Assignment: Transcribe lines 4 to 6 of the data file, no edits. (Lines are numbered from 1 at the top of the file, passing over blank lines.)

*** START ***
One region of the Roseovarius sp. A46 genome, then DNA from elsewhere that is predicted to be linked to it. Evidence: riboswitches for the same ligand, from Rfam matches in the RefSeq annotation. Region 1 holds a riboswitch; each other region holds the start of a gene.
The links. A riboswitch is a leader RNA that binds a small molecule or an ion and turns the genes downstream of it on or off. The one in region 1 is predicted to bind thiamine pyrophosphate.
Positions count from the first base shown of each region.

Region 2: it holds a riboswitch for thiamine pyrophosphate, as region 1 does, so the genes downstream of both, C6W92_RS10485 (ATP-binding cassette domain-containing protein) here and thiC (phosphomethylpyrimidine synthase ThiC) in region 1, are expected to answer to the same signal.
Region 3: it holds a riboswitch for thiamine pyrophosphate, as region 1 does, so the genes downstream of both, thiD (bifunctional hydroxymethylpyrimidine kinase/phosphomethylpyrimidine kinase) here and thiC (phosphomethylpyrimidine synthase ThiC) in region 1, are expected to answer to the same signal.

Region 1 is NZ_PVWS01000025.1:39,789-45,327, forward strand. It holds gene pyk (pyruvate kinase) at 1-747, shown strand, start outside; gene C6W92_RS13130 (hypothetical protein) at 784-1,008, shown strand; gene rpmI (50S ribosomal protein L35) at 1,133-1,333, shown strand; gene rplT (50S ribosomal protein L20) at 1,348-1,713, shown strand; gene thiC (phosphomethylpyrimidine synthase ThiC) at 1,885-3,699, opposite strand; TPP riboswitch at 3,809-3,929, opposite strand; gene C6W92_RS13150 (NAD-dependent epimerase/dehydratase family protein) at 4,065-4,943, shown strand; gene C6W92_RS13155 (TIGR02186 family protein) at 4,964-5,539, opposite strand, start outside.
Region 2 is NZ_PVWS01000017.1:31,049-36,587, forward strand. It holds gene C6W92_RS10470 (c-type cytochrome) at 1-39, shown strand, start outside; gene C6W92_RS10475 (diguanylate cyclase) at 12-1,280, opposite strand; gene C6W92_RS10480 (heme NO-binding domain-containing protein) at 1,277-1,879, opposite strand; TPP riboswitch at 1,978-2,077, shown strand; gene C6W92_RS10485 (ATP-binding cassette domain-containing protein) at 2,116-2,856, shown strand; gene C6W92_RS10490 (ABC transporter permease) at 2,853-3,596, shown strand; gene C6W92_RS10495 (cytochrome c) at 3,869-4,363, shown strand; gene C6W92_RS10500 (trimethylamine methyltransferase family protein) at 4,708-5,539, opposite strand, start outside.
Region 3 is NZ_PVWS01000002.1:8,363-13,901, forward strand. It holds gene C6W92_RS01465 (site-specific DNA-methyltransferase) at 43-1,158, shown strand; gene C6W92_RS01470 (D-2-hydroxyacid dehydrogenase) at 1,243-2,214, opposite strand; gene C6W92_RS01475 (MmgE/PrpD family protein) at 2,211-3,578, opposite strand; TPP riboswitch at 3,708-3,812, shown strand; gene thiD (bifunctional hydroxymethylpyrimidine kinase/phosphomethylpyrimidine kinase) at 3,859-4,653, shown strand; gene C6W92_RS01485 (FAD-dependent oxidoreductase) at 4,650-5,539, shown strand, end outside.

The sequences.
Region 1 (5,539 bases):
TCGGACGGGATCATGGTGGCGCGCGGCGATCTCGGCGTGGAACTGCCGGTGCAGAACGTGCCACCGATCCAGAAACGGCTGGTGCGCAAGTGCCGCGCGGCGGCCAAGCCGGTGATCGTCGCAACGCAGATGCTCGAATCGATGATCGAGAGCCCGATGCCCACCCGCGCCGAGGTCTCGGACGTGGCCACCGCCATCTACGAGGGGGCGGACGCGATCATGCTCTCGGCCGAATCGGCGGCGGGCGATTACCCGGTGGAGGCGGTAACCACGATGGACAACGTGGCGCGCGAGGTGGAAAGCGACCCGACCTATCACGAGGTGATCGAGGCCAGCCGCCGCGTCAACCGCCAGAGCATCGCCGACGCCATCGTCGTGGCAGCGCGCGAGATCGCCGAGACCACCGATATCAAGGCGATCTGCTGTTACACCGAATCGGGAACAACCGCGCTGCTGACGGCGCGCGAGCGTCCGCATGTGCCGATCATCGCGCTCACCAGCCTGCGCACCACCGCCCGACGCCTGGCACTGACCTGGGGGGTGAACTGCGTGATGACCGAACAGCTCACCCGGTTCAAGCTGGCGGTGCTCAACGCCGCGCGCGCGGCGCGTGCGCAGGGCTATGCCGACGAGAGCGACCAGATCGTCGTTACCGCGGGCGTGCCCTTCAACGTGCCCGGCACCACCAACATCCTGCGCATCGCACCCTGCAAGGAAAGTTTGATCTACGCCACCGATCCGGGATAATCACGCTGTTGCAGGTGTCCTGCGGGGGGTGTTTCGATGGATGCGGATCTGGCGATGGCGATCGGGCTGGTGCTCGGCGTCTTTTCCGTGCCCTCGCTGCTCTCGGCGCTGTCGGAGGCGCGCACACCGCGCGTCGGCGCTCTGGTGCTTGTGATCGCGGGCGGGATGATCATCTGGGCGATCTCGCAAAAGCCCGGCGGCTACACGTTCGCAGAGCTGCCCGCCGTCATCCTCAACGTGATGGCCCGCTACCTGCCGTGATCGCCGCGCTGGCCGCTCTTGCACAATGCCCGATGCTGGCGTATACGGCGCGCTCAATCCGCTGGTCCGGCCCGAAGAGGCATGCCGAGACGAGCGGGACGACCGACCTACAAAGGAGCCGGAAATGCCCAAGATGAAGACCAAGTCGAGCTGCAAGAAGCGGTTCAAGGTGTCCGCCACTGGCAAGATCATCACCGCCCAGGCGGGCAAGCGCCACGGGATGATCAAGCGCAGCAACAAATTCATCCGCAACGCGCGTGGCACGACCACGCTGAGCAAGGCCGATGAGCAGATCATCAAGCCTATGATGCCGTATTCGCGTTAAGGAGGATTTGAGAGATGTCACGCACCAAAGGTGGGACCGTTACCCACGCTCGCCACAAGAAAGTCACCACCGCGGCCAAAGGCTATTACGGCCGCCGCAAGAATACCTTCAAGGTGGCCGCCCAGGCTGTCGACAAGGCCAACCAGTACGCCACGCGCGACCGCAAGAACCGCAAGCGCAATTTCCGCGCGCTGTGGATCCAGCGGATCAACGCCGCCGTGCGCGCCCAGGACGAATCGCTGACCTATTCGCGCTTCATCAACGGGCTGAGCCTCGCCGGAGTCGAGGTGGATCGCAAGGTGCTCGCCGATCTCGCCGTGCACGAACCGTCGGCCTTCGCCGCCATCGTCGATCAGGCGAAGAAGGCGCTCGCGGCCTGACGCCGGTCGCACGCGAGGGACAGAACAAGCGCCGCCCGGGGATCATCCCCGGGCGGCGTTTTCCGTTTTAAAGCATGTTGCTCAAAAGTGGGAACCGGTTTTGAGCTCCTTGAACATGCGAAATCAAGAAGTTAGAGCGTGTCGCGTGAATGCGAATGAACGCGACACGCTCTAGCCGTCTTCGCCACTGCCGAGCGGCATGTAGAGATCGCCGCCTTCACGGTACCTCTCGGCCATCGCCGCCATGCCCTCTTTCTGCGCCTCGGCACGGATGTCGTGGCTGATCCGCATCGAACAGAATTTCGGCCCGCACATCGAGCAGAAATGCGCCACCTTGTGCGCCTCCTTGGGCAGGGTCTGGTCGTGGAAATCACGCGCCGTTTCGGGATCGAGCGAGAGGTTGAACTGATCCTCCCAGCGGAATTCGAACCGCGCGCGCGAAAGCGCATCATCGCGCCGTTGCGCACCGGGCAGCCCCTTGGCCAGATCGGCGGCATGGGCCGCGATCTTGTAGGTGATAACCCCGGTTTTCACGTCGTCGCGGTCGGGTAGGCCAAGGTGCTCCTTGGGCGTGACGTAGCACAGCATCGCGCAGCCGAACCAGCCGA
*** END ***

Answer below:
Region 2: it holds a riboswitch for thiamine pyrophosphate, as region 1 does, so the genes downstream of both, C6W92_RS10485 (ATP-binding cassette domain-containing protein) here and thiC (phosphomethylpyrimidine synthase ThiC) in region 1, are expected to answer to the same signal.
Region 3: it holds a riboswitch for thiamine pyrophosphate, as region 1 does, so the genes downstream of both, thiD (bifunctional hydroxymethylpyrimidine kinase/phosphomethylpyrimidine kinase) here and thiC (phosphomethylpyrimidine synthase ThiC) in region 1, are expected to answer to the same signal.

Region 1 is NZ_PVWS01000025.1:39,789-45,327, forward strand. It holds gene pyk (pyruvate kinase) at 1-747, shown strand, start outside; gene C6W92_RS13130 (hypothetical protein) at 784-1,008, shown strand; gene rpmI (50S ribosomal protein L35) at 1,133-1,333, shown strand; gene rplT (50S ribosomal protein L20) at 1,348-1,713, shown strand; gene thiC (phosphomethylpyrimidine synthase ThiC) at 1,885-3,699, opposite strand; TPP riboswitch at 3,809-3,929, opposite strand; gene C6W92_RS13150 (NAD-dependent epimerase/dehydratase family protein) at 4,065-4,943, shown strand; gene C6W92_RS13155 (TIGR02186 family protein) at 4,964-5,539, opposite strand, start outside.